I’d always supposed Apple Macs to be a paragon of typography perfection, so imagine my surprise when I discovered the great “fuzzy font” controversy surrounding recent OS X releases.

There’s a lot been written about this elsewhere so I won’t repeat it:

Anyway, the problem seems to be particularly noticeable when light text on a dark background is used. Unfortunately, this directly affects my Prodigal Sounds family of web sites.

Thanks to a post by Tim Van Damme, I found a work-around: to add a block to the web site’s CSS stylesheet:

html {
-webkit-font-smoothing: antialiased;

This seems to force the browser (at least, Safari and Chrome) to work as though the LCD font smoothing option was turned off, and the text is more readable for those browsing on Macs, even if they have the LCD font smoothing option enabled.

If you’re on a Mac, you can see the results here at

Windows 7 can’t see SMB-based network attached storage without a hack

I’m sure it’s all in the name of greater security, but I don’t really care about that. My new Windows 7 studio computer could not back up my projects to my Network Attached Storage (NAS) box. Not a problem in XP, but in Windows 7, no matter what credentials you try, you get an error message “invalid username or password”.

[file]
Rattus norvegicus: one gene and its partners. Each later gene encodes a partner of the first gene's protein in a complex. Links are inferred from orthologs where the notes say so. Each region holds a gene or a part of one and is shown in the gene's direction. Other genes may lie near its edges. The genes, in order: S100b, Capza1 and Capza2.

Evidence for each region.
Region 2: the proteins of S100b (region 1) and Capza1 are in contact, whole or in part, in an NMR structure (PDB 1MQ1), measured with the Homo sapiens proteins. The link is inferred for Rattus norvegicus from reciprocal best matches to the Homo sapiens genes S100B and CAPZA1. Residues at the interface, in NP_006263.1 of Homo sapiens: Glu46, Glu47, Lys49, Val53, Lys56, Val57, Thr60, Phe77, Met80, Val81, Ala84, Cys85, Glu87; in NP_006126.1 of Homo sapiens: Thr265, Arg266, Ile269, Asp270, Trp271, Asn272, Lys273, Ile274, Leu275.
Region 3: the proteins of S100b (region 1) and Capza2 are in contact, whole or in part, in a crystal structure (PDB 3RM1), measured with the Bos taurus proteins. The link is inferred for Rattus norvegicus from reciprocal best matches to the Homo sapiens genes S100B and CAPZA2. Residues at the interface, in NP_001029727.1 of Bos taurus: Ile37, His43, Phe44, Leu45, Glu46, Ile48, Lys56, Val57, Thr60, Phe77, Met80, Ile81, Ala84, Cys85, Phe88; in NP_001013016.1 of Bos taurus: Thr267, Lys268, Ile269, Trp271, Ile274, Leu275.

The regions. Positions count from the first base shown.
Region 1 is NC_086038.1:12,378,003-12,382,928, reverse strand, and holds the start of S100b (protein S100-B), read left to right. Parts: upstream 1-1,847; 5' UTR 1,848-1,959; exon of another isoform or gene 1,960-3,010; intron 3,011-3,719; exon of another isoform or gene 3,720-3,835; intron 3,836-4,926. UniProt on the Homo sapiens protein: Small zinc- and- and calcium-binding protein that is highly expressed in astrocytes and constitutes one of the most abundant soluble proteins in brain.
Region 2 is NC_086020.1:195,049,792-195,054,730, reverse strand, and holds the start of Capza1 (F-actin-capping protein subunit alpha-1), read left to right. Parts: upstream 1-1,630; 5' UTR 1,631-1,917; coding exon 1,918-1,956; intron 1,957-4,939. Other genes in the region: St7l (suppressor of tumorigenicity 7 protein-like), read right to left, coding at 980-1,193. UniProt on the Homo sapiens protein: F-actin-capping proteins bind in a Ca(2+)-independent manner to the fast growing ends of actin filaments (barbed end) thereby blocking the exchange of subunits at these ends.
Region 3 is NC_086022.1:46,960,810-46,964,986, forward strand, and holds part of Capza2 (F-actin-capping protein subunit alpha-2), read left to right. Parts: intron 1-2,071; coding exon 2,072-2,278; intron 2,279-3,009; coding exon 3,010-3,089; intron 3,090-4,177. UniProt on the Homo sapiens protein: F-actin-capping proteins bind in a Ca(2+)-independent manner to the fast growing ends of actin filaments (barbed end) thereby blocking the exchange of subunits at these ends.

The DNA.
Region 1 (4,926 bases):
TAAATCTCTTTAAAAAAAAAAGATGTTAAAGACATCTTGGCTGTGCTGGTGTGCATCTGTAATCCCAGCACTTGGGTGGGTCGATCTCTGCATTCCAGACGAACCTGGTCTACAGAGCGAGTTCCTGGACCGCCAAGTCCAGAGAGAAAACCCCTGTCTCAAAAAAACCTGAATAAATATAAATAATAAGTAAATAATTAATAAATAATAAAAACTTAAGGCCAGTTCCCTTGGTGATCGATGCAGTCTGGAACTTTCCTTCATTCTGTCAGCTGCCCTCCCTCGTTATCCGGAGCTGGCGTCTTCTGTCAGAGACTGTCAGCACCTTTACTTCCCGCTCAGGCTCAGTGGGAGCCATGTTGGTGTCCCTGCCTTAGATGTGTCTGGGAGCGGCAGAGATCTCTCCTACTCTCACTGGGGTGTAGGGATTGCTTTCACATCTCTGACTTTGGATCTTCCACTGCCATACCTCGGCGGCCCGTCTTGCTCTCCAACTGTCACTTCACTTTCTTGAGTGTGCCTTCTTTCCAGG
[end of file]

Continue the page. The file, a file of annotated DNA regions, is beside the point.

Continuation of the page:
Not very helpful, and in fact, misleading. Here’s what you need to do to enable connectivity:

Windows Control Panel > Administrative Tools > Local Security Policy

Then, in the hierarchical list of options on the left, select Local Policies > Security Options.

On the right side, scroll down the list and configure the following settings:

Network security: LAN Manager authentication level = Send LM & NTLM responses
Network security: Minimum session security for NTLM SSP based (including secure RPC) clients = No minimum (clear both checkboxes)

After this, I rebooted, although that was probably unnecessary.

I can now browse and copy files to the file shares on the NAS box. Hooray! 

(solution obtained from

Essential Software List 2007

Time for a round-up of the Free and/or Open Source tools I've been using on my work laptop.

1. Eclipse 3.3 (IDE, Java and generic)

I've been dipping into various versions of Eclipse for Java